Friday, Aug. 10, 2012 | 2 a.m.
- Dog that killed baby still caged in Henderson (06-22-2012)
- State Supreme Court offers hope for Onion in whether it should be euthanized (5-29-2012)
- Rescue group pleads with judge to spare killer dog (5-25-2012)
- Judge to consider motions regarding dog that killed baby (5-21-2012)
- Judge says dog that killed 1-year-old boy can be euthanized (5-11-2012)
Onion, a family dog that killed a 1-year-old Henderson boy in April, still lives in a cage, waiting for the Nevada Supreme Court to decide his fate.
Since the matter went to the state’s high court in June, the city of Henderson has been unable to euthanize the dog, which has been declared vicious under city ordinance.
“There’s no change. We’re still waiting,” said Keith Paul, a spokesman for the Henderson Police Department.
So the 120-pound, 6-year-old Mastiff/Rhodesian ridgeback continues to wait on what might be considered an animal version of death row. He’s kept in two large connected cages at the Henderson Animal Control and Care Facility.
“He can easily stand and walk around and move from one side to the other,” Paul said. “I know he’s seen regularly by a veterinarian.”
It appears Onion could wait in those cages two months or more until the Supreme Court formally begins studying the matter, a court spokesman said.
Onion has been under the care of Henderson animal control officers since April 27, following the deadly attack on Jeremiah Eskew-Skahan, who was at his grandmother’s home to celebrate his first birthday.
The boy reportedly crawled to the dog and pulled on Onion’s fur to stand up, police said. The dog latched onto the boy’s face with his jaws and began shaking him, police said. The boy died at University Medical Center.
After the tragedy, the boy’s grandmother and owner of the dog, Elizabeth Keller, signed papers turning Onion over to an animal control officer.
The city was expected to euthanize Onion, in accordance with its vicious dog ordinance.
“He killed a 1-year-old boy,” Paul said. “Barring a court order, the city law is clear. ... When a dog kills or seriously injures a human, which this dog did and was declared vicious, city law stipulates he would then be euthanized.”
But a group called the Lexus Project intervened.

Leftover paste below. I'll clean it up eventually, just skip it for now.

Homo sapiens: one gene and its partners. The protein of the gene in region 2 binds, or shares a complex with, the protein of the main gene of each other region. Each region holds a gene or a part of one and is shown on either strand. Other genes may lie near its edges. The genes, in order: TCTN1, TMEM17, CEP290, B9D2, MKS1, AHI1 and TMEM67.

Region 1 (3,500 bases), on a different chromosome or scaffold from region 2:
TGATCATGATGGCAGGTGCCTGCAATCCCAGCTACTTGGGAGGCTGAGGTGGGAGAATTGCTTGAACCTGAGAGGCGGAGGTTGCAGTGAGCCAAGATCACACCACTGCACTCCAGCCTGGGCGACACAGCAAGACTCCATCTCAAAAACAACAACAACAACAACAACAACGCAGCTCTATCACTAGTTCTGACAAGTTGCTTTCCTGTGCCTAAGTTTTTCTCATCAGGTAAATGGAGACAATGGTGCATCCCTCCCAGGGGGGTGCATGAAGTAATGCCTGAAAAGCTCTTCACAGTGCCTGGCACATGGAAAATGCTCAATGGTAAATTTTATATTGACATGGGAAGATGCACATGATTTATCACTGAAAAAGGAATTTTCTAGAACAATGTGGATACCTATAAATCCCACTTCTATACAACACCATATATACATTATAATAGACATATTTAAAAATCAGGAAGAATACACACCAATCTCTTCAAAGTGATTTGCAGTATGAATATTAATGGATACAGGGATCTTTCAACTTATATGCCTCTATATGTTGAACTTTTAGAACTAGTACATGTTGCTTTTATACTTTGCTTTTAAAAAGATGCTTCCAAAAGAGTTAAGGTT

Lexus, an Oceanside, N.Y., nonprofit organization, has offered to provide funds to place and care for the dog in an animal sanctuary in Yoder, Colo., near Denver. Lexus filed a motion for a temporary restraining order in Clark County District Court to stop the city from euthanizing the animal.
Judge Joanna Kishner denied Lexus’ motion at a hearing in late May. In her ruling, Kishner did not determine what action the city should take with the dog but said Lexus had no legal standing to take the dog because the city now owns it.
Paul said nothing has changed with the animal’s status since Lexus filed its first documents with the Supreme Court in June.
Court records show that a nonpublic mediation attempt between the city and Lexus failed in June. The next scheduled action in court isn’t until September.
Bill Gang, public information officer for the Supreme Court, said Thursday the high court has scheduled Lexus attorneys to file briefs with the court by Sept. 24. In the brief, Lexus is expected to lay out its legal arguments for being able to take over custody of the dog from the city.
“This is just the start of the formal process,” Gang said.
After that, the city’s attorneys would have 30 days to respond to Lexus’ brief, Gang said.
Lexus would then get to reply in writing. After that, it would be up to the Supreme Court to decide what to do.
“They can decide it on the briefs; they can schedule oral arguments. Depending on what other motions come forward, they can rule on those,” Gang said.